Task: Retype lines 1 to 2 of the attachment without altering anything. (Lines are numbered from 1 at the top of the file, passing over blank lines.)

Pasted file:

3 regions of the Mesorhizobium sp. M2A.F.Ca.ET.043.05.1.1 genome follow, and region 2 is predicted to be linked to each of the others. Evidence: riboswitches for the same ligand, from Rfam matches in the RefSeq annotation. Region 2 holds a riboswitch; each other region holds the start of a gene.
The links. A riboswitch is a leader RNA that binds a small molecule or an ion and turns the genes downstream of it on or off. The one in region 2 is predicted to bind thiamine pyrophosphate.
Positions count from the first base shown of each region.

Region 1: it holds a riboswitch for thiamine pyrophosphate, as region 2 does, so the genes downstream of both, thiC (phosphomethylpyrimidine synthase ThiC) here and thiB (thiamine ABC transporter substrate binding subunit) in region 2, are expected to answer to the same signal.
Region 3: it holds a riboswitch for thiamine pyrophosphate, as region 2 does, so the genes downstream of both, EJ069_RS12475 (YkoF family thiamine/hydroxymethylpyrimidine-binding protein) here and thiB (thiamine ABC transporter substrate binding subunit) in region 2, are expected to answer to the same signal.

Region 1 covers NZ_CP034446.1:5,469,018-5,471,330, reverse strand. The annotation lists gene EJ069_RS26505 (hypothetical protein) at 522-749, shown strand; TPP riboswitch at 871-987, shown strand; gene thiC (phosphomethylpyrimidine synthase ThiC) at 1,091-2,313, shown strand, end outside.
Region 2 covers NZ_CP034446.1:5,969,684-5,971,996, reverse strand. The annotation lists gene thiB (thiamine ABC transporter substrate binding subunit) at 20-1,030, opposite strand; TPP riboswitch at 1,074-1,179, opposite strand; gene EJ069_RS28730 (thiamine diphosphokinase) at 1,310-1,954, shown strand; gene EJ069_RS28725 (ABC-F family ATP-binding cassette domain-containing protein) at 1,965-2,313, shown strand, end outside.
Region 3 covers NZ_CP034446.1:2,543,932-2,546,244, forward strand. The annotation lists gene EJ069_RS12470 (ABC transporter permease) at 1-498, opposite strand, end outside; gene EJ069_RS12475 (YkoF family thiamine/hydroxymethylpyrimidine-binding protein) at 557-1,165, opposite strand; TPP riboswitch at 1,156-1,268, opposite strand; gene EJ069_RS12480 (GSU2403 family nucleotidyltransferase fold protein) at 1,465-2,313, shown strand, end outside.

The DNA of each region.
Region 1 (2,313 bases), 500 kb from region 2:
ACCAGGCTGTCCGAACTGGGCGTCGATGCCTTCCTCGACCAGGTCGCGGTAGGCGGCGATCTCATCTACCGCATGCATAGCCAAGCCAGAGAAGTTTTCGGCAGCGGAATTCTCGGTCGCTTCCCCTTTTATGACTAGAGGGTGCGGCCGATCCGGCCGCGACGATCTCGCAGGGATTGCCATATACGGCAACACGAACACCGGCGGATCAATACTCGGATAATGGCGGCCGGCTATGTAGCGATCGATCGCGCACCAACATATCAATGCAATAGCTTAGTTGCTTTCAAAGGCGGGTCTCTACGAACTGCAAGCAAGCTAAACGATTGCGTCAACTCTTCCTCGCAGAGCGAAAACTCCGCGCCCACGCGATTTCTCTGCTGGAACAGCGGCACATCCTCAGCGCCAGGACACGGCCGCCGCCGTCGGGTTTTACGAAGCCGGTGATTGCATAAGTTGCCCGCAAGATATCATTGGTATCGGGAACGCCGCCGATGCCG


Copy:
3 regions of the Mesorhizobium sp. M2A.F.Ca.ET.043.05.1.1 genome follow, and region 2 is predicted to be linked to each of the others. Evidence: riboswitches for the same ligand, from Rfam matches in the RefSeq annotation. Region 2 holds a riboswitch; each other region holds the start of a gene.
The links. A riboswitch is a leader RNA that binds a small molecule or an ion and turns the genes downstream of it on or off. The one in region 2 is predicted to bind thiamine pyrophosphate.